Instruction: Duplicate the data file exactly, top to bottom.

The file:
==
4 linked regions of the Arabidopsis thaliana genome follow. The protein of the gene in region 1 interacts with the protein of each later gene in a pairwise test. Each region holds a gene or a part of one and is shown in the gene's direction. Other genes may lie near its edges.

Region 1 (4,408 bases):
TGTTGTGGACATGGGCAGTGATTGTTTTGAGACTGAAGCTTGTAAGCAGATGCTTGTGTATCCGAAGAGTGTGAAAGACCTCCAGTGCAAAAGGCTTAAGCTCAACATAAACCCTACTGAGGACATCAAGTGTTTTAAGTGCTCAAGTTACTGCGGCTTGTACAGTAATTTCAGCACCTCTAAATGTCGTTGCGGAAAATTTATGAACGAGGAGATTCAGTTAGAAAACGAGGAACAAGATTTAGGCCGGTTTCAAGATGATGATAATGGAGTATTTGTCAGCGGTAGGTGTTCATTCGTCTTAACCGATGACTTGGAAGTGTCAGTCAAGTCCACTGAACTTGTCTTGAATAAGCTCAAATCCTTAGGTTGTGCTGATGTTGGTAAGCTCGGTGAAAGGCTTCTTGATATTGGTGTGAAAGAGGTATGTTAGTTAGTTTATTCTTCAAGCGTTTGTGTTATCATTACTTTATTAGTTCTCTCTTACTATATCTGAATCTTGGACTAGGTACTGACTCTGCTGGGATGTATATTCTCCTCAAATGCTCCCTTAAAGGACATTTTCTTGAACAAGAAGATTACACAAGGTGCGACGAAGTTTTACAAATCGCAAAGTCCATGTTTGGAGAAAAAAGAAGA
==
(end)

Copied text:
4 linked regions of the Arabidopsis thaliana genome follow. The protein of the gene in region 1 interacts with the protein of each later gene in a pairwise test. Each region holds a gene or a part of one and is shown in the gene's direction. Other genes may lie near its edges.

Region 1 (4,408 bases):
TGTTGTGGACATGGGCAGTGATTGTTTTGAGACTGAAGCTTGTAAGCAGATGCTTGTGTATCCGAAGAGTGTGAAAGACCTCCAGTGCAAAAGGCTTAAGCTCAACATAAACCCTACTGAGGACATCAAGTGTTTTAAGTGCTCAAGTTACTGCGGCTTGTACAGTAATTTCAGCACCTCTAAATGTCGTTGCGGAAAATTTATGAACGAGGAGATTCAGTTAGAAAACGAGGAACAAGATTTAGGCCGGTTTCAAGATGATGATAATGGAGTATTTGTCAGCGGTAGGTGTTCATTCGTCTTAACCGATGACTTGGAAGTGTCAGTCAAGTCCACTGAACTTGTCTTGAATAAGCTCAAATCCTTAGGTTGTGCTGATGTTGGTAAGCTCGGTGAAAGGCTTCTTGATATTGGTGTGAAAGAGGTATGTTAGTTAGTTTATTCTTCAAGCGTTTGTGTTATCATTACTTTATTAGTTCTCTCTTACTATATCTGAATCTTGGACTAGGTACTGACTCTGCTGGGATGTATATTCTCCTCAAATGCTCCCTTAAAGGACATTTTCTTGAACAAGAAGATTACACAAGGTGCGACGAAGTTTTACAAATCGCAAAGTCCATGTTTGGAGAAAAAAGAAGA